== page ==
"There's more money going into all of our programs (at Husky)," said McEvoy. "Be nice to see all of Canada do good."

But, a true Newfoundlander, he didn't stop there, concluding: "The thing is, how long is it going to last?"

Thursday, June 12, 2008

Gold-plated propaganda

If anybody missed Joan Forsey’s article, “Gold-plated propaganda” in last weekend’s Independent you missed a lot. I love it when people in Newfoundland and Labrador stand up and tell it like it is. For far too long myths and lies have been spread about Newfoundland and Labrador and the mainstream media is all too happy to help spread the lies throughout Canada.

Here are some excerpts from Joan’s Article. There is a link to the Independent at the bottom of this posting for anyone interested in reading the entire text.

Gold-plated propaganda

Did you know that public services in Newfoundland and Labrador are superior to those in Ontario? In fact, public services in this province are “gold-plated.” What’s more, Ontarians — who can’t afford such “gold-plated” services themselves — have, along with Albertans, been paying for ours.

This tale has been appearing, in one form or another, in the Toronto-based media (The Globe and Mail, The National Post, The Toronto Sun, Maclean’s) for months. They’ve obviously latched onto the argument promoted by the Atlantic Institute for Marketing Studies (AIMS), a Halifax-based “think tank.”

David MacKinnon, AIMS’ “senior fellow in fairness in Confederation; Ontario perspective,” told Toronto’s Empire Club about the “gold-plated” services last February, also calling them “breathtaking,” “excessive,” and “far beyond North American standards.”

He elaborated for the Toronto Sun in May: “In our individual lives we would regard the behaviour of someone who seeks donations from others to live at higher standards than the people from whom they are seeking the contributions to be reprehensible. Such behaviour is no less reprehensible when it is practised by provincial jurisdictions and it is especially reprehensible when it is funded and encouraged by the national government.”

Ontario, by the way, recently announced it would spend $3 million to provide up to 2,000 nurses with hand-held computers that will give them instant access to information such as drug databases, providing faster and more effective patient care. The Ontario government says it’s the first provincially funded nursing initiative of its kind in Canada.

Ontario’s other inferior services include the Doctors’ House Call Service in Toronto, which is free.

And, as everyone knows, Toronto’s hospitals are so inferior that they attract patients from across the country, and the Toronto Sick Kids’s Hospital attracts patients from around the world.

Wherever you look, there’s another inferior service. For example, Toronto’s public transportation system uses satellite global positioning to announce each stop. There’s now talk about the possibility of a program to help low-income households pay their heat and electricity bills.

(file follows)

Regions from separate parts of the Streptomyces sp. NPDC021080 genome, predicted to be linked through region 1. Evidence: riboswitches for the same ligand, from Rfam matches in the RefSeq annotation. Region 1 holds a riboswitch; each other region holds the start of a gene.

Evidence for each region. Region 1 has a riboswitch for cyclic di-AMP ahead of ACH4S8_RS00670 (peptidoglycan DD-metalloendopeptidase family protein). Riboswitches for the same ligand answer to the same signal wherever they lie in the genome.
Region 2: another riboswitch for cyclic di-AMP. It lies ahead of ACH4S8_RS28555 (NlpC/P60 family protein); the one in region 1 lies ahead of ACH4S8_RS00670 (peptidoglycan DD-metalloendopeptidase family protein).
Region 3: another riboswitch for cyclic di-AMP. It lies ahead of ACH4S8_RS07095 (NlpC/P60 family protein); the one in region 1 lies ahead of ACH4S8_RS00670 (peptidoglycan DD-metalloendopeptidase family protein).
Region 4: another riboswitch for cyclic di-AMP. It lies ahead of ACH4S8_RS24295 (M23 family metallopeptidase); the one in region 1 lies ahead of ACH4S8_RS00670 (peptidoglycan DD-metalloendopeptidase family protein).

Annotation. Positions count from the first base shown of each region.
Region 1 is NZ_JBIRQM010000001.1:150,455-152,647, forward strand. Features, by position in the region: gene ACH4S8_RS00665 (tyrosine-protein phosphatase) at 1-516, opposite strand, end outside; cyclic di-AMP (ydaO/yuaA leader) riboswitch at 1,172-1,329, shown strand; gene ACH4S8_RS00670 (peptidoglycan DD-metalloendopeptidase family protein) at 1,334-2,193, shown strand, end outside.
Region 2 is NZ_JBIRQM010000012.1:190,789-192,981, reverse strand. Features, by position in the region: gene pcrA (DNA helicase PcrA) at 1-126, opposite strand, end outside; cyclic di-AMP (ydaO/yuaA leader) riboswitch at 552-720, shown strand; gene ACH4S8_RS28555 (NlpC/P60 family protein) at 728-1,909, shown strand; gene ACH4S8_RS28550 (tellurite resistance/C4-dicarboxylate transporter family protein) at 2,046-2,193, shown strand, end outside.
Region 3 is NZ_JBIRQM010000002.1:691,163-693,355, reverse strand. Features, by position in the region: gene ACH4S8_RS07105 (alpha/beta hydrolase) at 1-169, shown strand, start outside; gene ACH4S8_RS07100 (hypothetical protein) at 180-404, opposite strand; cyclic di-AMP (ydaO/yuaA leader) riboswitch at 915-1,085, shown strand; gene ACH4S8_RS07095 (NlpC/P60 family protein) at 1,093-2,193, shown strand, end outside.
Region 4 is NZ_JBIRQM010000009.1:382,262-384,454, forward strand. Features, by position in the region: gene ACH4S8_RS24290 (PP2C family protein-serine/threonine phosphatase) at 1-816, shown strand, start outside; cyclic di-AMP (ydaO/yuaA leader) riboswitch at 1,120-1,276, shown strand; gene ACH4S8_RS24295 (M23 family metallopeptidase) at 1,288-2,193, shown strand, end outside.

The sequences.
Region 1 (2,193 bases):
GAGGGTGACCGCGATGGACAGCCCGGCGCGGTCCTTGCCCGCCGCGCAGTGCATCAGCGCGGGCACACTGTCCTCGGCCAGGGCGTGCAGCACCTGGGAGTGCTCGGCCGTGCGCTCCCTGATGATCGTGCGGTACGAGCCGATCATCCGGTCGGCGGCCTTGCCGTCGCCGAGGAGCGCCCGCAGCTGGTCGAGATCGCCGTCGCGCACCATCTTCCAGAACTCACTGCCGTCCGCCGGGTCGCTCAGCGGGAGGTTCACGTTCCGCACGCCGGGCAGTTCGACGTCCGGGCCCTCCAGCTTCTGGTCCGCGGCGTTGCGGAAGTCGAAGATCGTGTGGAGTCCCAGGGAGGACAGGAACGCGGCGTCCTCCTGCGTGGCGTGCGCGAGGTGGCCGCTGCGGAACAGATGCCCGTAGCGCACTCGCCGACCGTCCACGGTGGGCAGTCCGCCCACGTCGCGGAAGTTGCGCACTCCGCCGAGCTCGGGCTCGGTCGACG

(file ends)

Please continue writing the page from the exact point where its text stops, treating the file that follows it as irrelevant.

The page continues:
Does Newfoundland and Labrador have anything similar?

The ludicrous idea that this province has public services superior to those in Ontario was advanced by AIMS in 2006…

Link to full Independent Article -->

Wednesday, June 11, 2008

Cultural Genocide: A Canadian Tradition

This week Stephen Harper apologized, on behalf of the government of Canada, to the 80,000 (surviving) Aboriginals forced to attend residential schools. Schools that, as the chief of the Assembly of First Nations says, “…served to disconnect them from their culture, families and communities and left them feeling "ashamed" of being born native”

“They tried to kill the Indian in the child, to eradicate any sense of Indian-ness from Canada. It was two cultures clashing, one dominant and imposing its will on the other, and the other suffered.”

"It was cultural genocide," said Ted Quewezance, a residential school alumni and director of the National Residential School Survivors' Society.

There is no doubt in anyone’s mind that the era of residential schools, which ended around 1970, is a dark one in Canadian history. And while the program was one of the most violent and cold blooded examples of cultural destruction unfortunately it is not the only case practiced by a government that has claimed for decades to embrace multiculturalism.

Minus the kidnappings and beatings, Canada’s attack on unique cultures has been happening for decades in other communities as well and continues, though unrecognized, to this day.

A clear example of this fact is the systemic cultural attack on the people of Newfoundland and Labrador being waged in Canada. Thankfully it never reached the level of brutality experienced by aboriginal groups but never the less it is a clear case of two cultures clashing with the dominant one imposing its will on the other.

After losing its sovereignty and eventually becoming a part of Canada in 1949 Newfoundlanders (as they were known at the time) were encouraged, through a federally subsidized educational system, to forget their unique history in favor of the Canadian view of the world.

Nobody stopped to consider that Newfoundland’s history was not Canada’s history.

Nobody cared that Newfoundland’s music was not Canada’s music.

Nobody understood that Newfoundland’s art, cuisine, dialects, values and way of life were not the same as those experienced by Canadians.

In spite of the spirit of multiculturalism espoused by Canadians, for Newfoundland and Labrador, becoming a part of Canada meant giving up everything the people of the once proud Nation had ever known in favor of the Canadian way of life.